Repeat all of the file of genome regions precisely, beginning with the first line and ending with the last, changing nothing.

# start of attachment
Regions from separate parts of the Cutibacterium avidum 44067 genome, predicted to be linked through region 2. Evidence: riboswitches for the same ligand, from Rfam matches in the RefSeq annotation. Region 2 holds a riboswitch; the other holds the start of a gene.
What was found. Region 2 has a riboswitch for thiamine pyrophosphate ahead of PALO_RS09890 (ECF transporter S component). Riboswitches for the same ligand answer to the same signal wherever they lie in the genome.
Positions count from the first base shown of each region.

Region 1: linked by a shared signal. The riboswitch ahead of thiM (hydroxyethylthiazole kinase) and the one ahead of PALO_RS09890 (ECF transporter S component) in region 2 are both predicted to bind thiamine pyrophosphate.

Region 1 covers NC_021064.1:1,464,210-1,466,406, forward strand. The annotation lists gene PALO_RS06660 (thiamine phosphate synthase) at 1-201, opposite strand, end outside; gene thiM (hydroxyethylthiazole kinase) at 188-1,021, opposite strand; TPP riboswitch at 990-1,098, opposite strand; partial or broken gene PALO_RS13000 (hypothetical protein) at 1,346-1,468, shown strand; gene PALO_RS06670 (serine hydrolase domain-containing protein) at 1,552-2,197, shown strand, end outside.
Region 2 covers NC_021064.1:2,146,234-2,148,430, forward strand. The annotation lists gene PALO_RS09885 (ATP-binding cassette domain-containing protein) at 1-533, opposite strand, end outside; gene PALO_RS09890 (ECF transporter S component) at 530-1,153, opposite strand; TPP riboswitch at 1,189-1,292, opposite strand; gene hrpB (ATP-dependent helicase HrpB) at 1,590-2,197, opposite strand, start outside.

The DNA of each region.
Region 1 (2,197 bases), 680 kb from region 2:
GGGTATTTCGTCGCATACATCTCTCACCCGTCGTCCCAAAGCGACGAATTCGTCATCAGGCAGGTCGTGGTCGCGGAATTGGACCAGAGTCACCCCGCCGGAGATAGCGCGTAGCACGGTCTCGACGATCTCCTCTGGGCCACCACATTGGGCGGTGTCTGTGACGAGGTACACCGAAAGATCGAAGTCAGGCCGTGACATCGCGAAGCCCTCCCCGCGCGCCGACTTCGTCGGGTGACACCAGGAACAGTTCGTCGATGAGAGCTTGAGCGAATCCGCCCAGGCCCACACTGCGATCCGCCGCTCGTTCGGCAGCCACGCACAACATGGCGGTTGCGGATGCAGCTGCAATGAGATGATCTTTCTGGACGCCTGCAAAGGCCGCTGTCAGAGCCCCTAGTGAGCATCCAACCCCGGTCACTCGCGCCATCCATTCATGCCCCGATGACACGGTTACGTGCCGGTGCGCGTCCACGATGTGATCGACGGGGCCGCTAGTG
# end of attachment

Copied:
Regions from separate parts of the Cutibacterium avidum 44067 genome, predicted to be linked through region 2. Evidence: riboswitches for the same ligand, from Rfam matches in the RefSeq annotation. Region 2 holds a riboswitch; the other holds the start of a gene.
What was found. Region 2 has a riboswitch for thiamine pyrophosphate ahead of PALO_RS09890 (ECF transporter S component). Riboswitches for the same ligand answer to the same signal wherever they lie in the genome.
Positions count from the first base shown of each region.

Region 1: linked by a shared signal. The riboswitch ahead of thiM (hydroxyethylthiazole kinase) and the one ahead of PALO_RS09890 (ECF transporter S component) in region 2 are both predicted to bind thiamine pyrophosphate.

Region 1 covers NC_021064.1:1,464,210-1,466,406, forward strand. The annotation lists gene PALO_RS06660 (thiamine phosphate synthase) at 1-201, opposite strand, end outside; gene thiM (hydroxyethylthiazole kinase) at 188-1,021, opposite strand; TPP riboswitch at 990-1,098, opposite strand; partial or broken gene PALO_RS13000 (hypothetical protein) at 1,346-1,468, shown strand; gene PALO_RS06670 (serine hydrolase domain-containing protein) at 1,552-2,197, shown strand, end outside.
Region 2 covers NC_021064.1:2,146,234-2,148,430, forward strand. The annotation lists gene PALO_RS09885 (ATP-binding cassette domain-containing protein) at 1-533, opposite strand, end outside; gene PALO_RS09890 (ECF transporter S component) at 530-1,153, opposite strand; TPP riboswitch at 1,189-1,292, opposite strand; gene hrpB (ATP-dependent helicase HrpB) at 1,590-2,197, opposite strand, start outside.

The DNA of each region.
Region 1 (2,197 bases), 680 kb from region 2:
GGGTATTTCGTCGCATACATCTCTCACCCGTCGTCCCAAAGCGACGAATTCGTCATCAGGCAGGTCGTGGTCGCGGAATTGGACCAGAGTCACCCCGCCGGAGATAGCGCGTAGCACGGTCTCGACGATCTCCTCTGGGCCACCACATTGGGCGGTGTCTGTGACGAGGTACACCGAAAGATCGAAGTCAGGCCGTGACATCGCGAAGCCCTCCCCGCGCGCCGACTTCGTCGGGTGACACCAGGAACAGTTCGTCGATGAGAGCTTGAGCGAATCCGCCCAGGCCCACACTGCGATCCGCCGCTCGTTCGGCAGCCACGCACAACATGGCGGTTGCGGATGCAGCTGCAATGAGATGATCTTTCTGGACGCCTGCAAAGGCCGCTGTCAGAGCCCCTAGTGAGCATCCAACCCCGGTCACTCGCGCCATCCATTCATGCCCCGATGACACGGTTACGTGCCGGTGCGCGTCCACGATGTGATCGACGGGGCCGCTAGTG